Depending on what kind of insurance you have, a trip to the ER can cost you thousands of dollars, so be sure to reserve these visits for life-threatening emergencies. However, if you are experiencing any of the symptoms or conditions above, do not hesitate! Go to the ER.

Keep It Simple

Urgent care services are not a replacement for primary care. When you need routine medical care your primary care doctor should always be your first option. They know you best and will ensure that your care is consistent. However, urgent care and the ER are available to you for those times when you are experiencing more sudden or serious medical conditions.

Obviously, if you have a severe cut, are bleeding, or you are suffering a significant bodily injury, GET TO THE ER, STAT! In less dire situations, AltaMed has you covered through our vast network of urgent care locations. If you need help figuring out the right option for you, call us at (888) 499-9303.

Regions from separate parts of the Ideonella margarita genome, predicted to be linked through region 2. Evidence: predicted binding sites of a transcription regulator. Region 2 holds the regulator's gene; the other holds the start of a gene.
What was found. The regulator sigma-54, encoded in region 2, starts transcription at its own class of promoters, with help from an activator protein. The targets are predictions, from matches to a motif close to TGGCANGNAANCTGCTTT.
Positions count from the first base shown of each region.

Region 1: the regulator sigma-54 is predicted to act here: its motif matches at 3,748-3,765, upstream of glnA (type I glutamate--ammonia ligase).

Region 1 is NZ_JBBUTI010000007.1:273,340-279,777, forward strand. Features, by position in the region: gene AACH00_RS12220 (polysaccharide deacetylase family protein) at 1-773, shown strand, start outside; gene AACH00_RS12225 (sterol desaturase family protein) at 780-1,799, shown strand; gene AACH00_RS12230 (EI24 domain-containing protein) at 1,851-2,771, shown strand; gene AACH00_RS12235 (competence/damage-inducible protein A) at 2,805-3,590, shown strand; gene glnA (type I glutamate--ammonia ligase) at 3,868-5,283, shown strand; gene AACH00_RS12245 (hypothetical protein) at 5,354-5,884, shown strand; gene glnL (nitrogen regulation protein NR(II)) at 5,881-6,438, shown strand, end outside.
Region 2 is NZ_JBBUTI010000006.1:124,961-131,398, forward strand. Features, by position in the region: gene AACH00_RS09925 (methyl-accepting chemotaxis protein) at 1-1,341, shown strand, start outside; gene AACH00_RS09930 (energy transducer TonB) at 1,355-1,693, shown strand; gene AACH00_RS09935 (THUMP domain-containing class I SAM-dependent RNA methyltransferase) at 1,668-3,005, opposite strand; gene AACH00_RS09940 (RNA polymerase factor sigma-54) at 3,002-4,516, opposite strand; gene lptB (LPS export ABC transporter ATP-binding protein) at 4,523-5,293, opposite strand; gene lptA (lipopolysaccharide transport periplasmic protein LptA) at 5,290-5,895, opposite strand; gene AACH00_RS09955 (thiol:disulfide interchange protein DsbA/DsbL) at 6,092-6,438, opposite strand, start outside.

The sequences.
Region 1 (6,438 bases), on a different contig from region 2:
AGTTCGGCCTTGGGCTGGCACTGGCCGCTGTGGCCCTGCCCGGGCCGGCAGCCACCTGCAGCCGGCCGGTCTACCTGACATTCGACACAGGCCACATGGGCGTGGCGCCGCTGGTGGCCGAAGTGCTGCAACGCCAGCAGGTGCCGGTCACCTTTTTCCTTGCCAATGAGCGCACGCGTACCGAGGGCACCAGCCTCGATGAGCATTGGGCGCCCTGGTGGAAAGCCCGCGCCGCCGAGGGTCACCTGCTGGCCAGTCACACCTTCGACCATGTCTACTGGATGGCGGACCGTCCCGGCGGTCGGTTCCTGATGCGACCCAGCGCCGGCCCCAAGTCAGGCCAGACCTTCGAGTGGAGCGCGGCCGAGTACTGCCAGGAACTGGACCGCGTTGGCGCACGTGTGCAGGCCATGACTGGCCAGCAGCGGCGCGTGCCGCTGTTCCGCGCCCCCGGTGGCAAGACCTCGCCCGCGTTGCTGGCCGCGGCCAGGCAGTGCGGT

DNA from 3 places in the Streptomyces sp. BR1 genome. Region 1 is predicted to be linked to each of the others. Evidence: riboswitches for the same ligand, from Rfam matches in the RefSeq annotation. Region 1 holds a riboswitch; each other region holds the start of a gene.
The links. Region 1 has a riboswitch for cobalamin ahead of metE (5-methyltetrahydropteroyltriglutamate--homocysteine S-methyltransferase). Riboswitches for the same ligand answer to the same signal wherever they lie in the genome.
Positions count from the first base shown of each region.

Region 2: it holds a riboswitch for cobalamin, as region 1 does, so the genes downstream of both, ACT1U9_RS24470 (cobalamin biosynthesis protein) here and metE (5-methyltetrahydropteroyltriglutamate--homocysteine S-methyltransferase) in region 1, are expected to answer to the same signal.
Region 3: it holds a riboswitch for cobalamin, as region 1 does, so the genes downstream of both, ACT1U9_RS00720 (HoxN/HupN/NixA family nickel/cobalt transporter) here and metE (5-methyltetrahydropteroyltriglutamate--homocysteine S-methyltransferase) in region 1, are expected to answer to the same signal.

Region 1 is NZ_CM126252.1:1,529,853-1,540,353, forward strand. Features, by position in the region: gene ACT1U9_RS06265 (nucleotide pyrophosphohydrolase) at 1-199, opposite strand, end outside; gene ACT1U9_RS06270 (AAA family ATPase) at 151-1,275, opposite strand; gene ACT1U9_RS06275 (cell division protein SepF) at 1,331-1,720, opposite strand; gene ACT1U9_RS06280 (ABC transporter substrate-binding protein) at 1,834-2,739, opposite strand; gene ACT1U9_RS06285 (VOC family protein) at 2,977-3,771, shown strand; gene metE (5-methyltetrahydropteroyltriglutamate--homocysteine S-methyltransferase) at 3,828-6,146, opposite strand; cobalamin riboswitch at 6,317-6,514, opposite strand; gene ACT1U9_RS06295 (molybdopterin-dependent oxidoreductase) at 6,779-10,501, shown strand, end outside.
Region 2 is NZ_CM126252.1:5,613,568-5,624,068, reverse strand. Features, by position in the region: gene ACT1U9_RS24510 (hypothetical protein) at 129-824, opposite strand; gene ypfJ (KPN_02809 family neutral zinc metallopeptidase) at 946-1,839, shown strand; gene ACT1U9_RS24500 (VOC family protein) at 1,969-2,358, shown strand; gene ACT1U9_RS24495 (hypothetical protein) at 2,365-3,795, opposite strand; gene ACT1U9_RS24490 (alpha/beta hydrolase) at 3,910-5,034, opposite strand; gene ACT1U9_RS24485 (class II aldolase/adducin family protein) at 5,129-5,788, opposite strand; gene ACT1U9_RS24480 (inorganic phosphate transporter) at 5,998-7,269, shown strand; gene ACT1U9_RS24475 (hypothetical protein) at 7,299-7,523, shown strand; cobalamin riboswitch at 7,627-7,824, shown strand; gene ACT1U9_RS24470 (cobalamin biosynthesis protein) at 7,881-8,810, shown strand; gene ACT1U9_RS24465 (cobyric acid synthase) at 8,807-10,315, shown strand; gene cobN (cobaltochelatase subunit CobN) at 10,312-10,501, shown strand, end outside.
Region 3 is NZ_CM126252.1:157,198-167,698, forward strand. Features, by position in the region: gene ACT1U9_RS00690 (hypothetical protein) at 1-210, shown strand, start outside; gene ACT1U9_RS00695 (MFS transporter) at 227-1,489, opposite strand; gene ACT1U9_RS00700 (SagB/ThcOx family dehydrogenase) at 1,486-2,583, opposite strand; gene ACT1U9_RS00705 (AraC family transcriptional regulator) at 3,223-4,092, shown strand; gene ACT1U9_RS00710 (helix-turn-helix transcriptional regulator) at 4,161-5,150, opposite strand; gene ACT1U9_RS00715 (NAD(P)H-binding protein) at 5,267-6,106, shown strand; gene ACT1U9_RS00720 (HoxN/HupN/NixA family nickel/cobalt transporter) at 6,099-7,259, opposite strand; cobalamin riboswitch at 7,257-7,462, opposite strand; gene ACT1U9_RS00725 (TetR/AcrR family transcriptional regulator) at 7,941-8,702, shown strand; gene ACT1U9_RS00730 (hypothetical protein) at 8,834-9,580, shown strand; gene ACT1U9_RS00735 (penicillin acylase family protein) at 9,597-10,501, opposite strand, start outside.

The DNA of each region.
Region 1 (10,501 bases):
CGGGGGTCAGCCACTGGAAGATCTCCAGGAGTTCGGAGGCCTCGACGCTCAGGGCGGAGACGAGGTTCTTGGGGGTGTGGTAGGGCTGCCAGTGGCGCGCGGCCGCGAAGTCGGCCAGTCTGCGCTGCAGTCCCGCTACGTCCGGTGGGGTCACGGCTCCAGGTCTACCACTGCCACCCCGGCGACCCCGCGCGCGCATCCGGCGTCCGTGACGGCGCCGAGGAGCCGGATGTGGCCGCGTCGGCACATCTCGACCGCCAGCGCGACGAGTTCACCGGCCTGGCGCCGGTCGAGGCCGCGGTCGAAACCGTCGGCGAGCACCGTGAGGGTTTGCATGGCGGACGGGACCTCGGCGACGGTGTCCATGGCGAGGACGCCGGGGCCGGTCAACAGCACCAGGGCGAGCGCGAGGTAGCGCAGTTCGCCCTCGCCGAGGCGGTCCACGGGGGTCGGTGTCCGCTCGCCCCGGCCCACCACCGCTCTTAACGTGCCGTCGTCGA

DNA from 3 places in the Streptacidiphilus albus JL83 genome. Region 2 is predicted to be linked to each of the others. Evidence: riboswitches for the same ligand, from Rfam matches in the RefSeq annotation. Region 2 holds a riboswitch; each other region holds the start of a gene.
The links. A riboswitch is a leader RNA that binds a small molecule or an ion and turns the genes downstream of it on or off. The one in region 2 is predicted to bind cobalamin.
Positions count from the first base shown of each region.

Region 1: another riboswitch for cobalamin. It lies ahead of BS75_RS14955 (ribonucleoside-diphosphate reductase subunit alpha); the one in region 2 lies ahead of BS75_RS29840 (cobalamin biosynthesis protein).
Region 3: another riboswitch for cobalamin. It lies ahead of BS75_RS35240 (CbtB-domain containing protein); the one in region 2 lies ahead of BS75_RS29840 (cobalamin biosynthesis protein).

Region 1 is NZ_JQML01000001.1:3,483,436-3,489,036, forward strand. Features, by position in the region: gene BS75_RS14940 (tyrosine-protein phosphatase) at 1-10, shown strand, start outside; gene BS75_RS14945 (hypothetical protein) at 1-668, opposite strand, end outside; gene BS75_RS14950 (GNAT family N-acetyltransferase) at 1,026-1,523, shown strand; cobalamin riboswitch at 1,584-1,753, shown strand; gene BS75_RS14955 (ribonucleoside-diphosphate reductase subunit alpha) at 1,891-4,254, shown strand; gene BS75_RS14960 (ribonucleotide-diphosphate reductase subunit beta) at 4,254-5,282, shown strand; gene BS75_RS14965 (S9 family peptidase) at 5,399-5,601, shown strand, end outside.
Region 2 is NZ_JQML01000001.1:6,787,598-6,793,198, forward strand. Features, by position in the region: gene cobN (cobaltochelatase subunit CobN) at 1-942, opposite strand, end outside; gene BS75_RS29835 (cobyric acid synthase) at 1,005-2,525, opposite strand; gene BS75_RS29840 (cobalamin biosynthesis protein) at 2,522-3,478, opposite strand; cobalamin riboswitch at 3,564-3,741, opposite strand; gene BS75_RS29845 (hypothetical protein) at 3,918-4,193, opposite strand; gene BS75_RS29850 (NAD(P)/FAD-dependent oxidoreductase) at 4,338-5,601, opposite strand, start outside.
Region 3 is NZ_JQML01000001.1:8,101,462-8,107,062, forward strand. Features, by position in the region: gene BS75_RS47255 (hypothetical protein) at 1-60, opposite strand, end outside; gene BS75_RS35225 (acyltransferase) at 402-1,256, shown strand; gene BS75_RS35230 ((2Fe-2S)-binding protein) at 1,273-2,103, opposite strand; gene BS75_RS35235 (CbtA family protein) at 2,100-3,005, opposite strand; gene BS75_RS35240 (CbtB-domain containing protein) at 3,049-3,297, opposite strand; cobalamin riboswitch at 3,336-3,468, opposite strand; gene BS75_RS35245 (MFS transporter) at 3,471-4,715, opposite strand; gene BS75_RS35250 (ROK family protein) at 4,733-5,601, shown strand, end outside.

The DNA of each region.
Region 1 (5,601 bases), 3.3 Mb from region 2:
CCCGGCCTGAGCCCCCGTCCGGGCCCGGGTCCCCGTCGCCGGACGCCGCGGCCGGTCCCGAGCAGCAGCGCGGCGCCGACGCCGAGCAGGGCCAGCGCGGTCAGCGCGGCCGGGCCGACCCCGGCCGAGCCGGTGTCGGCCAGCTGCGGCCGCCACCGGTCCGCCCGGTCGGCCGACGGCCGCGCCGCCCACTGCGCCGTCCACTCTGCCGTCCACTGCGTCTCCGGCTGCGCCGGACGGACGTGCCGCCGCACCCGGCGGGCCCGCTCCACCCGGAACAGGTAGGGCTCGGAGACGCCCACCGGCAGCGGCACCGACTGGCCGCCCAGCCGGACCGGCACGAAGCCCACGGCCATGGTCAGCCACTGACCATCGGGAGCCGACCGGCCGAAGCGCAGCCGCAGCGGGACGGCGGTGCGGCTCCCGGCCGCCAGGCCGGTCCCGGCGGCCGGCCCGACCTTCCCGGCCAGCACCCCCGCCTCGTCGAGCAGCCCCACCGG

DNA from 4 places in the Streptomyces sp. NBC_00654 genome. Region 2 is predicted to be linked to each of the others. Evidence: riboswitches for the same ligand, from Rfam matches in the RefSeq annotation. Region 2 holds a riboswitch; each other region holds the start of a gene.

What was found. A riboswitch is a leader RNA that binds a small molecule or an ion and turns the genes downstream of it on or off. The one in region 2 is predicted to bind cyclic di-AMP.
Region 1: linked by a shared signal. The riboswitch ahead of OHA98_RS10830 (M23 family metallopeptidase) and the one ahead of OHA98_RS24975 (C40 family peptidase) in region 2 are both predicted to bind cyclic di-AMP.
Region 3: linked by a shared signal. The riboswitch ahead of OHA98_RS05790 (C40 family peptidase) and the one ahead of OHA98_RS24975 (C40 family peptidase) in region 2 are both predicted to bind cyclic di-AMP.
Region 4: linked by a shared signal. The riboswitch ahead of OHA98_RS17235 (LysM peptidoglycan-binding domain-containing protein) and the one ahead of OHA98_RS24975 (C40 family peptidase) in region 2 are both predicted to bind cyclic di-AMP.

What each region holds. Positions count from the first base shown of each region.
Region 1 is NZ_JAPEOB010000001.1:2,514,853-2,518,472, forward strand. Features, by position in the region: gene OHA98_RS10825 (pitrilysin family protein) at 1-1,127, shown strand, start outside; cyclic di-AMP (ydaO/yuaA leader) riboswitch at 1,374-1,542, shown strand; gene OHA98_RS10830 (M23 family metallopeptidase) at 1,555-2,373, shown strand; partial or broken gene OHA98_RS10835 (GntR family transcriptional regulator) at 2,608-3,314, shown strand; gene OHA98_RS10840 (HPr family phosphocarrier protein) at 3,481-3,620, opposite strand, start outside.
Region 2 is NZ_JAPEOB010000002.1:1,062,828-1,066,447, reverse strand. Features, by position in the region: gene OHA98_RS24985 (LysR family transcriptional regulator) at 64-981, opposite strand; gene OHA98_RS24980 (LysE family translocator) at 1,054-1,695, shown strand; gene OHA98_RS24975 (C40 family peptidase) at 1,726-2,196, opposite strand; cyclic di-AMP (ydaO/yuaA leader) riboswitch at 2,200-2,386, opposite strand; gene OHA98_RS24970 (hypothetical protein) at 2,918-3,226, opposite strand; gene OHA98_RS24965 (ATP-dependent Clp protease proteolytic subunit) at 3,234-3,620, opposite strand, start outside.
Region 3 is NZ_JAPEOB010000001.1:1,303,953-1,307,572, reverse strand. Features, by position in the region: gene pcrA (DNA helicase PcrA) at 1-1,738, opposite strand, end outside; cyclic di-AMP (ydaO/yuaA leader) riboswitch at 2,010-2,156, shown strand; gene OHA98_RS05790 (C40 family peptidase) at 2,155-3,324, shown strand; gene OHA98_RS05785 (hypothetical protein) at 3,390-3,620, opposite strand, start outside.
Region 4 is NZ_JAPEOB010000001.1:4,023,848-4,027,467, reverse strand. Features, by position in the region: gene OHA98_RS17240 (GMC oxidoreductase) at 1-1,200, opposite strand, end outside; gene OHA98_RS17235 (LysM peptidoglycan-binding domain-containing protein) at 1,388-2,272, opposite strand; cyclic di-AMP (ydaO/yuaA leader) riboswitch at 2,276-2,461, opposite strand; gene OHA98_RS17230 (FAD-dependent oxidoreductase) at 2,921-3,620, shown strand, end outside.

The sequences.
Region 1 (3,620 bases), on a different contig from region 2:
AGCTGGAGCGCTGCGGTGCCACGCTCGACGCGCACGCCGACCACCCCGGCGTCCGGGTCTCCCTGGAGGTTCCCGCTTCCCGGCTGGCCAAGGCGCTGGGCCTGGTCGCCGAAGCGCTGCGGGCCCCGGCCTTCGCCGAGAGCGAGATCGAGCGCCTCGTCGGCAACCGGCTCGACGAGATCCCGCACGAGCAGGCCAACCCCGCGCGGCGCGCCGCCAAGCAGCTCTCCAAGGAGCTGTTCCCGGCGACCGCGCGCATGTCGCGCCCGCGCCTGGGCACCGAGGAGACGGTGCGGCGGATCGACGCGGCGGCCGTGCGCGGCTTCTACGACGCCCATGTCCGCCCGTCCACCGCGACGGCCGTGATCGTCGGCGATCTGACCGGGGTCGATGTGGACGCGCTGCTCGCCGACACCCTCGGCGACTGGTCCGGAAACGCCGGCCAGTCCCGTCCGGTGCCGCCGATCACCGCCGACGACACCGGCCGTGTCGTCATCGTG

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Protect Yourself from Fall Infections

As the leaves change color and the air turns crisper, it’s only natural to get excited for fall. And while there’s plenty to look forward to, the change in seasons also brings a host of infectious diseases that can threaten our well-being. Protecting yourself and your loved ones from illnesses like the flu, COVID-19, and respiratory syncytial virus (RSV) is important. The good news is that vaccinations, along with simple safety measures, can protect your health and the health of those around you.

Understanding Fall Infections


  • Influenza (Flu) — The flu is a contagious respiratory illness caused by the influenza virus. Symptoms can range from mild to severe and include fever, cough, sore throat, body aches, and fatigue. The flu can lead to hospitalization, and even death, particularly in vulnerable populations such as the elderly, children, and individuals with underlying health conditions.
  • COVID-19 — The COVID-19 pandemic has reshaped the world, and the virus continues to affect communities globally. The symptoms of COVID-19 vary widely, from mild respiratory symptoms to severe respiratory distress. Vaccination against COVID-19 is a crucial step in reducing transmission and preventing serious illness and hospitalization.